Charlotte believes that people don’t have to agree on every issue. That’s what Democracy is all about. The Pence’s openly debate various issues at the family dinner table, without fighting. In fact, when they see protests, her father always says, “That’s what freedom looks like.” She says that disagreements and protests never bother her, but she admits that what does bother her is watching and listening to outsiders criticize her family. “This is the strangest part of being in a political family. This is the biggest sacrifice.”

During one of the political gatherings, in the early days when the kids were still little, families from the House and Senate came together to have fun, at an event called Pet Night. The Pence family was so excited to participate in this event! They packed up their family and all their pets—Bud the dog, their two cats, Madeleine and Pickle, and Gollum the lizard—and eagerly arrived at Capitol Hill.  As they headed up the stone steps to the offices, Charlotte explains, “I don’t know when exactly our mother found out that we had misjudged Pet Night, but it was most likely at some point after Bud tried to run away and before Madeleine threw up a hairball next to Dad’s foot as he discussed legislation with another freshman congressman.” Soon they realized that Pet Night was not ‘bring your pet night.’ It was meant for seeing famous pets from the movies, like the cat from Stuart Little, that were brought to the Capitol for the families to enjoy. Still to this day, this gathering has gone down in Pence family history. Charlotte laughingly shares that, “At the end of it all, we held our heads high as we left that night and remembered just where our place was in this crazy new life.” We were the kids, and as we lovingly referred to ourselves from that moment on, ‘The D.C. Hillbillies.’”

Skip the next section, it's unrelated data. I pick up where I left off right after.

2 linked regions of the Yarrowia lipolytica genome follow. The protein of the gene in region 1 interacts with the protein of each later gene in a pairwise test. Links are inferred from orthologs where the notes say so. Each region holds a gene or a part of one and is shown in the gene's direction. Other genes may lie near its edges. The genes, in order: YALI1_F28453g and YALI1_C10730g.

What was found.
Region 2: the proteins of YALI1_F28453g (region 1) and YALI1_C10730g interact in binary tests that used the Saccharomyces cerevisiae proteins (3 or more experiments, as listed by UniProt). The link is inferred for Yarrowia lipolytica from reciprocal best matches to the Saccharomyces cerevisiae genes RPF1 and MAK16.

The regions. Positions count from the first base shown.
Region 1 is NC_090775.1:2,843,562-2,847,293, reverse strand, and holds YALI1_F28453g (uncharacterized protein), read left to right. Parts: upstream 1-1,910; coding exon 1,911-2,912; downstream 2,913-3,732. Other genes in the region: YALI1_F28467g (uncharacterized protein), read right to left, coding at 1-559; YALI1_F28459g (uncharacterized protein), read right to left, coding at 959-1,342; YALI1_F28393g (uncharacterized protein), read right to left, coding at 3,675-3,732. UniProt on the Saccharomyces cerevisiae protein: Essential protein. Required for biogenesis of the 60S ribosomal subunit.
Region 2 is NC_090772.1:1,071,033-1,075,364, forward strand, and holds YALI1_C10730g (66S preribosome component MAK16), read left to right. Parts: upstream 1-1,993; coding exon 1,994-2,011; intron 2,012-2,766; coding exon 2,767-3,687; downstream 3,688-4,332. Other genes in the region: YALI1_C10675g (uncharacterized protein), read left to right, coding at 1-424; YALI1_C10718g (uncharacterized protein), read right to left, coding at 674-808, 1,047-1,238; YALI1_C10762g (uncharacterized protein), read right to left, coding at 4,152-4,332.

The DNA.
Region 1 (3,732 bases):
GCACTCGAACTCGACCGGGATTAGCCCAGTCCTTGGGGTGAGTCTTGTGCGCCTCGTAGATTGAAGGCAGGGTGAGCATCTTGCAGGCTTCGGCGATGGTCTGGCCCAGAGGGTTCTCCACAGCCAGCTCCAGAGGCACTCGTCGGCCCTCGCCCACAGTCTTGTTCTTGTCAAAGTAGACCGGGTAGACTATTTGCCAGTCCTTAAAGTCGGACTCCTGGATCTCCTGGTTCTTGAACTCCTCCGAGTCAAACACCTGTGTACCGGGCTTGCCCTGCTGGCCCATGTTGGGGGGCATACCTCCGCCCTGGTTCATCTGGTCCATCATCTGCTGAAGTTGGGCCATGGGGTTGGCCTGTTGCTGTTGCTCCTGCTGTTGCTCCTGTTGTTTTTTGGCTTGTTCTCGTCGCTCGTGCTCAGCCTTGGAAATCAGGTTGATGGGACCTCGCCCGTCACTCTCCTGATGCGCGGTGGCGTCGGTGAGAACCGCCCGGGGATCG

Charlotte made the New York Times bestseller’s list when she wrote a children’s book about her pet rabbit entitled, Marlon Bundo’s Day in the Life of the Vice President. Second lady Karen Pence, a former art teacher, did the watercolor illustrations. This book takes children through a typical day of the Vice President of the United States, but Marlon Bundo is the star in this book. He follows Vice President Pence around Washington — to meetings with the president in the Oval Office and to the Senate, and contemplates a painting of his home state of Indiana, and a Bible verse, Jeremiah 29:11: "For I know the plans I have for you, plans to prosper you and not to harm you, plans to give you hope and a future."


Mentioned in the Video

Guest Info


Author of: Where You Go: Life Lessons from My Father (Hachette Book Group, 2018)

New York Times best-selling author of two children’s books

Daughter of VP Mike Pence

Studied English and Philosophy at Oxford for yr.

Grad, DePaul University, double major: English & Digital Cinema

Student Harvard Divinity School

Wrote articles for The DePaulia, Thought Catalog, Glamour, fiction articles for The Isis Magazine, poems for Seven Voices (both published by Oxford University)

Emmy award for documentary film, Fleeced (the Lower Great Lakes region as co-writer and associate producer).